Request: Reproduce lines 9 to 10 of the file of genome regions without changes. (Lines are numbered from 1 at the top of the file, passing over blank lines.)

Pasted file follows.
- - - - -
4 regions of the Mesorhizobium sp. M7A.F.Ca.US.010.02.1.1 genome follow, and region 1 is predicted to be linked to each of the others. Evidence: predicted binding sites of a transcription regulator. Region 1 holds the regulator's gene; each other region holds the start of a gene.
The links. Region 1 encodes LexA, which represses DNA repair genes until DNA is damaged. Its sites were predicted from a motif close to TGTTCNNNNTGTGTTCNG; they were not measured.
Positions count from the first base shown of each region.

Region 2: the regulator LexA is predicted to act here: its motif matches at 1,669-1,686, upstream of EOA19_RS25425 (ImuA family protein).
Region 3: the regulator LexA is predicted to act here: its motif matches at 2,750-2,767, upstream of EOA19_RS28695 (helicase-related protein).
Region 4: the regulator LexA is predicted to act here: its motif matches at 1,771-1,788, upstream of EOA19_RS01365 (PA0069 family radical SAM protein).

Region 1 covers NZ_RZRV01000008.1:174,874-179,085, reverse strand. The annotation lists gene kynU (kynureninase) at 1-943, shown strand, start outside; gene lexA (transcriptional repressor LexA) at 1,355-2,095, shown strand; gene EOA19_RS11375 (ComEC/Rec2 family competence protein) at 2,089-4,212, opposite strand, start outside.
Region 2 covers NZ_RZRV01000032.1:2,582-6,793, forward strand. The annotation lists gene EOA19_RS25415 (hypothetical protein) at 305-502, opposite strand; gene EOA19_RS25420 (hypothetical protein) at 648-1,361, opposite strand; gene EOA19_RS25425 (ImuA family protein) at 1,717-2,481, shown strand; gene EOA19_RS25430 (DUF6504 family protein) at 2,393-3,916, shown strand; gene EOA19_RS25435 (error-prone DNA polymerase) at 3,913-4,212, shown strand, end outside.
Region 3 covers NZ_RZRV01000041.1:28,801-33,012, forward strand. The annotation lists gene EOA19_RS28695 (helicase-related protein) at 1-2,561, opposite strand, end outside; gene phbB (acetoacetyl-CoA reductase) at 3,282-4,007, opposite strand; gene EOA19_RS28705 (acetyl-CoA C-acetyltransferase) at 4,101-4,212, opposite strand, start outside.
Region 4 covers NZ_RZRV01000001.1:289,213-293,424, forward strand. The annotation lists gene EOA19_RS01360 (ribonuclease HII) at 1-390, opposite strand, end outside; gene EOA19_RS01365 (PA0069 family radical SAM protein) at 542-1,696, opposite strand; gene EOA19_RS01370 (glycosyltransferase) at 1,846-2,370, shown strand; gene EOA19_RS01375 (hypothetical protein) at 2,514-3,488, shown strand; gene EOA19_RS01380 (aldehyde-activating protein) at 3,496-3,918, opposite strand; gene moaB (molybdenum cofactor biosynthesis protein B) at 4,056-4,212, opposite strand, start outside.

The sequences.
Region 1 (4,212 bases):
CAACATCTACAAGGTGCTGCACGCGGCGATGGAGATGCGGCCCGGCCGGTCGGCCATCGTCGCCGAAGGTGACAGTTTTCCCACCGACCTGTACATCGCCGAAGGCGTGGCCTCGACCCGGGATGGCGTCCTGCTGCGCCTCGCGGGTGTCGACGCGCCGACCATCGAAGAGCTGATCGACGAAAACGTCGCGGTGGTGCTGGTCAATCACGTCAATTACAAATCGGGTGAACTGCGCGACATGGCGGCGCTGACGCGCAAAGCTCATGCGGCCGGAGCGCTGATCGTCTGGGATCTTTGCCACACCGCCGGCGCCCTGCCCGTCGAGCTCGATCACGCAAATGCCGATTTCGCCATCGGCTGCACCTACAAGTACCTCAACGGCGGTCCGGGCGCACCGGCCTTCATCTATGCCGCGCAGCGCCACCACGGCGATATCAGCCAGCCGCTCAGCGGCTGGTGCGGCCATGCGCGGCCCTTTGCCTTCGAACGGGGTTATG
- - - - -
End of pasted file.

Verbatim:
Region 3 covers NZ_RZRV01000041.1:28,801-33,012, forward strand. The annotation lists gene EOA19_RS28695 (helicase-related protein) at 1-2,561, opposite strand, end outside; gene phbB (acetoacetyl-CoA reductase) at 3,282-4,007, opposite strand; gene EOA19_RS28705 (acetyl-CoA C-acetyltransferase) at 4,101-4,212, opposite strand, start outside.
Region 4 covers NZ_RZRV01000001.1:289,213-293,424, forward strand. The annotation lists gene EOA19_RS01360 (ribonuclease HII) at 1-390, opposite strand, end outside; gene EOA19_RS01365 (PA0069 family radical SAM protein) at 542-1,696, opposite strand; gene EOA19_RS01370 (glycosyltransferase) at 1,846-2,370, shown strand; gene EOA19_RS01375 (hypothetical protein) at 2,514-3,488, shown strand; gene EOA19_RS01380 (aldehyde-activating protein) at 3,496-3,918, opposite strand; gene moaB (molybdenum cofactor biosynthesis protein B) at 4,056-4,212, opposite strand, start outside.